A framework for unsupervised change detection in activity recognition.
Bashir, Sulaimon A.
Doolan, Daniel C.
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BASHIR, S.A., PETROVSKI, A. and DOOLAN, D. 2017. A framework for unsupervised change detection in activity recognition. International journal of pervasive computing and communications [online], 13(2), pages 157-175. Available from: https://doi.org/10.1108/IJPCC-03-2017-0027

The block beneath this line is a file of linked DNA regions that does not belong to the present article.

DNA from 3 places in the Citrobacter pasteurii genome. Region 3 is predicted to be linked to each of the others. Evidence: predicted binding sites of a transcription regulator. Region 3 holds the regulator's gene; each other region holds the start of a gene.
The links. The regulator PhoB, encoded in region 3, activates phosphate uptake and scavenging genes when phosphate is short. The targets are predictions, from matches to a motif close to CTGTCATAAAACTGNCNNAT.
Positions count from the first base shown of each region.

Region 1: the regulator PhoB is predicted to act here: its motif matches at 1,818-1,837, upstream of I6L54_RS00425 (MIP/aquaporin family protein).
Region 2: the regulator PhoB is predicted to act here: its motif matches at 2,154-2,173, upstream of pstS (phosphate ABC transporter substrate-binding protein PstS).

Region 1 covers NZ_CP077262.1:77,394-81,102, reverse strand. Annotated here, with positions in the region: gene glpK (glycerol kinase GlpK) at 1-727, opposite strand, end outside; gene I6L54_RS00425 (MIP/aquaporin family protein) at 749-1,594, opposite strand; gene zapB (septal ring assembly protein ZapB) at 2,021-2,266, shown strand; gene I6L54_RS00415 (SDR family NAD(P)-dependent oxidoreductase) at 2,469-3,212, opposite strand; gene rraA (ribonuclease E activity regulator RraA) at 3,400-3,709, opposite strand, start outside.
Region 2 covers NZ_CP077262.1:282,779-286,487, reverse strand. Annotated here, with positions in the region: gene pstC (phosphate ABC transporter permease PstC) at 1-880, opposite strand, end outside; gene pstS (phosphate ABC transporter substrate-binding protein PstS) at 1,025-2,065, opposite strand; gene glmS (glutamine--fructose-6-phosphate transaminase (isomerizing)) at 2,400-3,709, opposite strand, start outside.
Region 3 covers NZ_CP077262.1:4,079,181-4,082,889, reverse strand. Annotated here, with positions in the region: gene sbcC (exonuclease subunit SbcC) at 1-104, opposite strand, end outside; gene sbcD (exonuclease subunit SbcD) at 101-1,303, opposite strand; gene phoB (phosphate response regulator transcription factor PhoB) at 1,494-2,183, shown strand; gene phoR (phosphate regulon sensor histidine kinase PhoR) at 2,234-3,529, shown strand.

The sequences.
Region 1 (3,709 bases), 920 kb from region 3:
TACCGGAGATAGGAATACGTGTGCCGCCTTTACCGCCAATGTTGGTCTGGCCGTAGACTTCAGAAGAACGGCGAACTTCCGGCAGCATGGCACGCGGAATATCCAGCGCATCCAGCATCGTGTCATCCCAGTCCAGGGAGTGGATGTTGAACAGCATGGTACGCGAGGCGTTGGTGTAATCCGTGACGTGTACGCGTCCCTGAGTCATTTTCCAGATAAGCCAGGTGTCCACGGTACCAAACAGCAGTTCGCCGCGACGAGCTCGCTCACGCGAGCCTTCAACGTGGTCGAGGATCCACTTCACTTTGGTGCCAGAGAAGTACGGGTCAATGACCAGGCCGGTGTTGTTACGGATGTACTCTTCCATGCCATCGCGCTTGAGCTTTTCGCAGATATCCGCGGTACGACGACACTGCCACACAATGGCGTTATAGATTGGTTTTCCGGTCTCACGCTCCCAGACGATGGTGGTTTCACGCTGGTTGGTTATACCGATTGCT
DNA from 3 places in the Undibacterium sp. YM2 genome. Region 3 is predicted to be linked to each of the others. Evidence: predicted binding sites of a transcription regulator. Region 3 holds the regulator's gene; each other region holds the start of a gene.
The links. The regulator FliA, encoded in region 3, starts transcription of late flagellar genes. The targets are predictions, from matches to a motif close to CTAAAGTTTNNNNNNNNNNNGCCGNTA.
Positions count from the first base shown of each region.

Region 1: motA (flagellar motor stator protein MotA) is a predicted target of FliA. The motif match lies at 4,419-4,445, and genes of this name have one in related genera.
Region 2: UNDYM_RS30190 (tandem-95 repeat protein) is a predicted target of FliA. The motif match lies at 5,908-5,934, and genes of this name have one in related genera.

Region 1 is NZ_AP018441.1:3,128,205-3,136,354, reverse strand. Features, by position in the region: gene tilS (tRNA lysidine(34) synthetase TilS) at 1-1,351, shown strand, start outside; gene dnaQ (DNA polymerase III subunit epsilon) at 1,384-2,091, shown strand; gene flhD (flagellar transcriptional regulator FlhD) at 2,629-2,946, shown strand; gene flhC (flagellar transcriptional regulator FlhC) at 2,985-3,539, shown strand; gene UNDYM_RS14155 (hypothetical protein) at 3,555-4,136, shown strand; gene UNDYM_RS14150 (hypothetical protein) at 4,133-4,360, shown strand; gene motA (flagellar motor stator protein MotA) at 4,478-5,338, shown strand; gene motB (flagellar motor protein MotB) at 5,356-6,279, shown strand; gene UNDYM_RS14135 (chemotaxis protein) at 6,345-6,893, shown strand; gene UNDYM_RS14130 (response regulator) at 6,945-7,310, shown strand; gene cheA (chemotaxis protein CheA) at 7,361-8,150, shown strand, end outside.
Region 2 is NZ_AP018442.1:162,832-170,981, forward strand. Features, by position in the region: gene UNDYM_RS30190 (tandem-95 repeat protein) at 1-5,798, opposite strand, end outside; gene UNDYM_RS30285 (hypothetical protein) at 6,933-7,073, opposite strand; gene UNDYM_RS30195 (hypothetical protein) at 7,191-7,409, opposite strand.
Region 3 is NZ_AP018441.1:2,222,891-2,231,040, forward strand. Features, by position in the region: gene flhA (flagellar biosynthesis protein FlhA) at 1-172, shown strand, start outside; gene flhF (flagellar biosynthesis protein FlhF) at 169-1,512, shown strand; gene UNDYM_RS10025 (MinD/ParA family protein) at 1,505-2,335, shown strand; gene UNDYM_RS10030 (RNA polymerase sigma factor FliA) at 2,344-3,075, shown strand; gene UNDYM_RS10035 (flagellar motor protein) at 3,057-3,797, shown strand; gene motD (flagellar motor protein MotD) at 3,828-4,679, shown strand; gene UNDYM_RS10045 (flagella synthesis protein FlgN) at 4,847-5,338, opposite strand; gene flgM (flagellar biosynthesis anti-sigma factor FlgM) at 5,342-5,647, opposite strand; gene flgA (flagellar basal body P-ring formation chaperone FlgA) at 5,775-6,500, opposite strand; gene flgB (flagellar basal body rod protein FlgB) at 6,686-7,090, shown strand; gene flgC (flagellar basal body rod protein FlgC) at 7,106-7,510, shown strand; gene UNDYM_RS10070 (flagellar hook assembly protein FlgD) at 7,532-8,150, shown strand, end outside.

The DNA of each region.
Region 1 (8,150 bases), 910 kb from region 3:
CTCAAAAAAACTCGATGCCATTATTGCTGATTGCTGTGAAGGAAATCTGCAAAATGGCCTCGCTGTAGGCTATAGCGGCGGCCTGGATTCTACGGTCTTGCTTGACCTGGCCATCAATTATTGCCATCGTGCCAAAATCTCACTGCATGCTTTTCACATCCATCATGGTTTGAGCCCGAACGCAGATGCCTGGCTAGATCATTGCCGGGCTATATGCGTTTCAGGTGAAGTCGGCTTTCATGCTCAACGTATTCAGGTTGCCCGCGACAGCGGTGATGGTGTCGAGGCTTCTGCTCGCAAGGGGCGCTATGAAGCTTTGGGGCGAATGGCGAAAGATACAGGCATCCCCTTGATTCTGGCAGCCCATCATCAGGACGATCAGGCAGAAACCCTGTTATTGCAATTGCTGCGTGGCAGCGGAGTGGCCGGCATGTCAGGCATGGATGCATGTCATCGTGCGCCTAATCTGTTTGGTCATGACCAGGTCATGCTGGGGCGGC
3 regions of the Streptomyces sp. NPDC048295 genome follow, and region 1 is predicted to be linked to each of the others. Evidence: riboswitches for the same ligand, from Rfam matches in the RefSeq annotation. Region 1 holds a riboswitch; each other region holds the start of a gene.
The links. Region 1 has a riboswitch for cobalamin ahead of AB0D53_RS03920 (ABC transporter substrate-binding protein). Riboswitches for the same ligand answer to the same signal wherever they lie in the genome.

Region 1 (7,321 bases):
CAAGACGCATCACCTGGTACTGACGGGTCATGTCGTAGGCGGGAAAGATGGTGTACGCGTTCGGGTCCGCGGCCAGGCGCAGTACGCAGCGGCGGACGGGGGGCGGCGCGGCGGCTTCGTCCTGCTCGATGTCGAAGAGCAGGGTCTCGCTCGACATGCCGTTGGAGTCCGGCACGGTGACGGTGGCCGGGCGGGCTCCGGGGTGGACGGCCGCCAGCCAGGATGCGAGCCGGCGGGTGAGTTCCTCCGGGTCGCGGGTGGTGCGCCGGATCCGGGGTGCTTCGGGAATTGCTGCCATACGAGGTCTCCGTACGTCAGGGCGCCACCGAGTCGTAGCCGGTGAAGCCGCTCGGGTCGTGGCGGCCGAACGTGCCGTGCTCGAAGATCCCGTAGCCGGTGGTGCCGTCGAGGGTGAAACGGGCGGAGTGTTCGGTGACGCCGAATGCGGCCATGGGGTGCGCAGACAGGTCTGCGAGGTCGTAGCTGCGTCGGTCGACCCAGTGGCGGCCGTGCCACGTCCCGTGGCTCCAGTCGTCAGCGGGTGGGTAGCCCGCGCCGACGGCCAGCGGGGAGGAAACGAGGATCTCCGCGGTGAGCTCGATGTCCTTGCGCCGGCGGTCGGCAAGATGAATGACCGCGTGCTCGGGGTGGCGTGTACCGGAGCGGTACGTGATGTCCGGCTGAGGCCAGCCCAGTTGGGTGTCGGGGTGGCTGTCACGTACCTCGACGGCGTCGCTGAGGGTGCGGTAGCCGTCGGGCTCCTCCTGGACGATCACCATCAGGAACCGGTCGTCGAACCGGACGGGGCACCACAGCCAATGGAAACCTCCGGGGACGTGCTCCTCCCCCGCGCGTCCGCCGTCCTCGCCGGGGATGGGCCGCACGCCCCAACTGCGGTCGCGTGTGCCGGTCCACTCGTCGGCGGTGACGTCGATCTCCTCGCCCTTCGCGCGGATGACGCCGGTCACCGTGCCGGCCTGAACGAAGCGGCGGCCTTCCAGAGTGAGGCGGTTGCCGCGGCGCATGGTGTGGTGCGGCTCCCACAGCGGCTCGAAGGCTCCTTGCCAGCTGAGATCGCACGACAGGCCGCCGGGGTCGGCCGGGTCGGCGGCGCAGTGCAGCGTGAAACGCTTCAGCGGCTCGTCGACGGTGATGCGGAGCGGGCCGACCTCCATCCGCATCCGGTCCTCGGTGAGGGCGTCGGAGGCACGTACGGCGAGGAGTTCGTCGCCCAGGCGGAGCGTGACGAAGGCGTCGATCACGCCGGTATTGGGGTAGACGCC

Purpose - This purpose of this paper is to develop a change detection technique for activity recognition model. The approach aims to detect changes in the initial accuracy of the model after training and when the model is deployed for recognizing new unseen activities without access to the ground truth. The changes between the two sessions may occur because of differences in sensor placement, orientation and user characteristics such as age and gender. However, many of the existing approaches for model adaptation in activity recognition are blind methods because they continuously adapt the recognition model without explicit detection of changes in the model performance. Design/methodology/approach - The approach determines the variation between reference activity data belonging to different classes and newly classified unseen data. If there is coherency between the data, it means the model is correctly classifying the instances; otherwise, a significant variation indicates wrong instances are being classified to different classes. Thus, the approach is formulated as a two-level architectural framework comprising of the off-line phase and the online phase. The off-line phase extracts of Shewart Chart change parameters from the training data set. The online phase performs classification of new samples and the detection of the changes in each class of activity present in the data set by using the change parameters computed earlier. Findings - The approach is evaluated using a real activity-recognition data set. The results show that there are consistent detections that correlate with the error rate of the model. Originality/value - The developed approach does not use ground truth to detect classifier performance degradation. Rather, it uses a data discrimination method and a base classifier to detect the changes by using the parameters computed from the reference data of each class to discriminate outliers in the new data being classified to the same class. The approach is the first, to the best of the authors' knowledge, that addresses the problem of detecting within-user and cross-user variations that lead to concept drift in activity recognition. The approach is also the first to use statistical process control method for change detection in activity recognition, with a robust integrated framework that seamlessly detects variations in the underlying model performance.